Nobel Laureate Ferid Murad '58 Cited in Story on Potential Medical Breakthrough
July 11, 2008
July 11, 2008, Greencastle, Ind. - New research suggests that consuming watermelon rinds -- which contain the amino acid citrulline -- could play a role in relaxing blood vessels and creating what is known as a "Viagra effect." The work finds that the body converts citrulline to arginine, which in turn boosts nitric oxide. The work was conducted by Bhimu Patil, director of the Vegetable and Fruit Improvement Center at Texas A&M University in College Station.
An article in New Mexico's Las Cruces Sun-News notes, "Dr. Ferid Murad, who shared a Nobel Prize in 1998 for his research on nitric oxide, including identifying its role in nitroglycerin, told the Washington Post in 2003 that citrulline 'acts only marginally in recycling L-arginine' to increase nitric oxide." Murad is a 1958 graduate of DePauw University.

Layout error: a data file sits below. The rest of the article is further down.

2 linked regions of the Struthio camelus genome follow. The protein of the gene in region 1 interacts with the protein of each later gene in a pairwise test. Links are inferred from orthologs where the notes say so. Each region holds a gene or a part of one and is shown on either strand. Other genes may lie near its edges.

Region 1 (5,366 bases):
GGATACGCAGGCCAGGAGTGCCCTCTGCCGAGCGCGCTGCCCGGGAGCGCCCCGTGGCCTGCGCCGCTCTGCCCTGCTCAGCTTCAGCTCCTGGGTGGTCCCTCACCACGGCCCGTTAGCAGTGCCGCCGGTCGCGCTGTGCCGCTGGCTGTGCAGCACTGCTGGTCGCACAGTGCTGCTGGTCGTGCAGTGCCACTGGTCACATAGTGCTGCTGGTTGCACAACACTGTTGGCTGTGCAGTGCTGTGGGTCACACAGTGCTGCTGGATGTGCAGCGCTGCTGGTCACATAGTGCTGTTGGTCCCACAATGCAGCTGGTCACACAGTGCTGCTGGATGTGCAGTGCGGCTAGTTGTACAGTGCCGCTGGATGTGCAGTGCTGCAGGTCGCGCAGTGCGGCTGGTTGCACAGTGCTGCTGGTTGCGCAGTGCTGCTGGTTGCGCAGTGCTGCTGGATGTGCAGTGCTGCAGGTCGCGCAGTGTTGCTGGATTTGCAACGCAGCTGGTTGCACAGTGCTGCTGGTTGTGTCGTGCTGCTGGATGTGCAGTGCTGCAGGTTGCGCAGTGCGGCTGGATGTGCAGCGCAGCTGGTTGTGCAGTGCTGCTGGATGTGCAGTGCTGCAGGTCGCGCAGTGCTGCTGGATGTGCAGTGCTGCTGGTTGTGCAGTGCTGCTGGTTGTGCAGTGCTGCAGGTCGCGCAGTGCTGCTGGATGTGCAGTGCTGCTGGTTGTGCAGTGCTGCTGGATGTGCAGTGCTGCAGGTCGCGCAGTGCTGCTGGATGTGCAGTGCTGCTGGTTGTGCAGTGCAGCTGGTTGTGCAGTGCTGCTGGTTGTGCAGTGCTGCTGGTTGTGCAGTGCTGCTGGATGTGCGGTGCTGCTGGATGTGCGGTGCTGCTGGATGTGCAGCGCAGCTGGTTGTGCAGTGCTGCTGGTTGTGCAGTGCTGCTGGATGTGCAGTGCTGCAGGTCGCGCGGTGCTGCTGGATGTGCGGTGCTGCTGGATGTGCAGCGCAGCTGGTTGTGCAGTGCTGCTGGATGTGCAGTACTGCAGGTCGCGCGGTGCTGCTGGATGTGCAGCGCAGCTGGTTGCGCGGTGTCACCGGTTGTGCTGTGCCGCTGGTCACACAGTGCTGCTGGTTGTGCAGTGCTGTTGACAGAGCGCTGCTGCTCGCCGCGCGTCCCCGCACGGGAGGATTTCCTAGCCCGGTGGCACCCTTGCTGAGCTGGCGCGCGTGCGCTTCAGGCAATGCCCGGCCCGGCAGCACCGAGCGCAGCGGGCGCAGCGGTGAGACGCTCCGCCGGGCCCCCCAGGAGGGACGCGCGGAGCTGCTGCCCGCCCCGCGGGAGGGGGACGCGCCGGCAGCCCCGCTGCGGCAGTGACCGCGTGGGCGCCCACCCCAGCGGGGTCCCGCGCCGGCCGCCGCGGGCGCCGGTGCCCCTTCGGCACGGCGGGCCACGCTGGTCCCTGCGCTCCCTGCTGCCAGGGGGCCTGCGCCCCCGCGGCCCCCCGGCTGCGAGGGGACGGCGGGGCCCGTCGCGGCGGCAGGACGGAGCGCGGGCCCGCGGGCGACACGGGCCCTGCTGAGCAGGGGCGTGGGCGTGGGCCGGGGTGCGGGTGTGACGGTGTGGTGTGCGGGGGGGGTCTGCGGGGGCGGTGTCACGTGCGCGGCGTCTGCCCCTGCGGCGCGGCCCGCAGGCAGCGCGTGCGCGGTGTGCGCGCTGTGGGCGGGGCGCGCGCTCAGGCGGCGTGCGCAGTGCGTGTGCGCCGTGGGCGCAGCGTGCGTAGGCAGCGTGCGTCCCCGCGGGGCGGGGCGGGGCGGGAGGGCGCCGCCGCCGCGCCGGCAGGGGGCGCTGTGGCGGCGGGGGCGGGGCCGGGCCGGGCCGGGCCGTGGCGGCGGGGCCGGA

Read the complete article at the newspaper's Web site.
Last month, Dr. Murad and his team announced a breakthrough that may lead to a "magic bullet" treatment for diarrhea, which kills approximately 2 million children in developing countries each year.
Murad also delivered the golden anniversary address to his Class of 1958 at DePauw's Alumni Celebration on June 14, in which he expressed his concern that the United States "may be starting to lose the race" in science and technology. A brief summary of his remarks and a link to an MP3 file of the complete speech can be found in this story.
Dr. Murad received an honorary doctorate from DePauw on May 23, 2004. Video of the presentation is embedded below.Back